http://AmirHerzberg.com/TrustBar
Visit my Hall Of Shame of Unprotected Login pages: 
http://AmirHerzberg.com/shame


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Re: ID theft -- so what?

2005-07-14 Thread John Kelsey
From: Aram Perez [EMAIL PROTECTED]
Sent: Jul 14, 2005 10:45 AM
To: Cryptography cryptography@metzdowd.com
Subject: Re: ID theft -- so what?

RANT-PET_PEEVEWhy do cryptography folks equate PKI with
certificates and CAs? 

One nontrivial reason is that many organizations have spent
a lot of time and money building up elaborate rules for
using PKI, after long negotiations between legal and
technical people, many hours of writing and revising,
gazillions of dollars in consultants' time, etc.  So,
anytime you start doing anything involving public key
cryptography, all this machinery gets invoked, for
bureaucratic reasons.  That is, you've now trespassed on PKI
turf, and you'll have to comply with this enormous set of
rules.

I know of a couple cases where this led to really irritating
results.  In one, a friend of mine was using a digital
signature to verify some fairly trivial thing, but was told
it was against policy to use a digital signature without the
whole PKI.  (I believe he changed the documentation, so that
he was using a modular arithmetic checksum instead of a
signature verification.) 

As a consultant, I designed and evaluated a lot of systems
that used public key cryptography.  None of the successful
ones tried to use the whole X.509 + CRL + CPS + everything
else overhead--typically, they just used a one-deep
hierarchy, where the keypair was put into the device by the
manufacturer along with a copy of the top-level public key
used to sign all device public keys.  This works, because it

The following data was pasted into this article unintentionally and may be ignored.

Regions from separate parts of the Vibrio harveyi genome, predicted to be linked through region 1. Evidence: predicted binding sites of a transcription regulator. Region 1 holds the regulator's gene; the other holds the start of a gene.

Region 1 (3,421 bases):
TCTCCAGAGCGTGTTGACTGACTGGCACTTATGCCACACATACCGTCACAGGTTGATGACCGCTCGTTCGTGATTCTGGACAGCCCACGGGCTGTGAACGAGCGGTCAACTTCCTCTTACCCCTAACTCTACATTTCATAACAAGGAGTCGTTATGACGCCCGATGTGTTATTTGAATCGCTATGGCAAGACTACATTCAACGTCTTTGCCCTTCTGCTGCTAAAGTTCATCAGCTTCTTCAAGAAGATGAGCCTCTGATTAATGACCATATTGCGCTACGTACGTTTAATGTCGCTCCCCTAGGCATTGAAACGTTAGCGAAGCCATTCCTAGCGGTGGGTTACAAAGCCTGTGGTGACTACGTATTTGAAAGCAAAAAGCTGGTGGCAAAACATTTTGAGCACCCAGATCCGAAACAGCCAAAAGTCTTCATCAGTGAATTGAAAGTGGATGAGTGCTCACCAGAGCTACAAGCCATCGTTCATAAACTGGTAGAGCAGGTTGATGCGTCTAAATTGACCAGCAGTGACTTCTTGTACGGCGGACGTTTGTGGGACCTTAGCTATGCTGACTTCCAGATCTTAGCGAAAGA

doesn't try to incorporate the output of 20 years of
make-work programs in cryptography (they weren't intended
that way, but that's largely how they turned out), and it
doesn't try to incorporate every idea that might be useful
anywhere in the world into some very limited and simple
application.

Aram Perez

--John Kelsey

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Re: the limits of crypto and authentication

2005-07-14 Thread Pat Farrell
On Thu, 2005-07-14 at 18:43 +0200, Amir Herzberg wrote:
 Pat Farrell wrote:
  
  As I recall, the goal of SET was to have a standard
  that was not invented by CyberCash. (I may be biased, I
  worked at CyberCash at the time).

 This is incorrect. The main politics around SET was the artificial 
 `merger` of iKP (from IBM  Mastercard) and STT (from Visa and MS). As 
 far as I remember, CyberCash were involved but choose not to. They also 
 did not disclose their protocol like the other proposals. I may be wrong 
 about the CyberCash role,

CyberCash protocols were defined in RFCs. The RFCs
are probably still out there, altho no longer in use.
The other two protocols were defensive against CyberCash
and it looked like there would be three non-interoperative
protocol suites. The invention of SET was a marriage of
convience. CyberCash had 15000 merchants, it isn't important now,
but I'd love to know the number of non-pilot SET merchants
in the wild.

I was the project manager for CyberCash's project implement
SET as a joint venture with Netscape, Toshiba and Visa.
And I wrote the crypto code.

At one of the early SET committee meetings, someone from
CyberCash proposed that SET simply use the RFC'd protocols.
I expect that the offer was not made with proper political
tact.

As others have said, and in the spirit of the subject
of this thread, SET failed for many reasons, many
of them economic. There was little effort made
to bribe the merchants, I think there was talk of
a 26 basis point change in the discount rate,
which the banks thought was huge and the merchants
thought was noise. What really killed it
was the billions it would have cost all
the banks to issue and manage all the
certificates.

The crypto in SET was fine. The use of
certificates was excessive but in line with
PKI thinking of the time.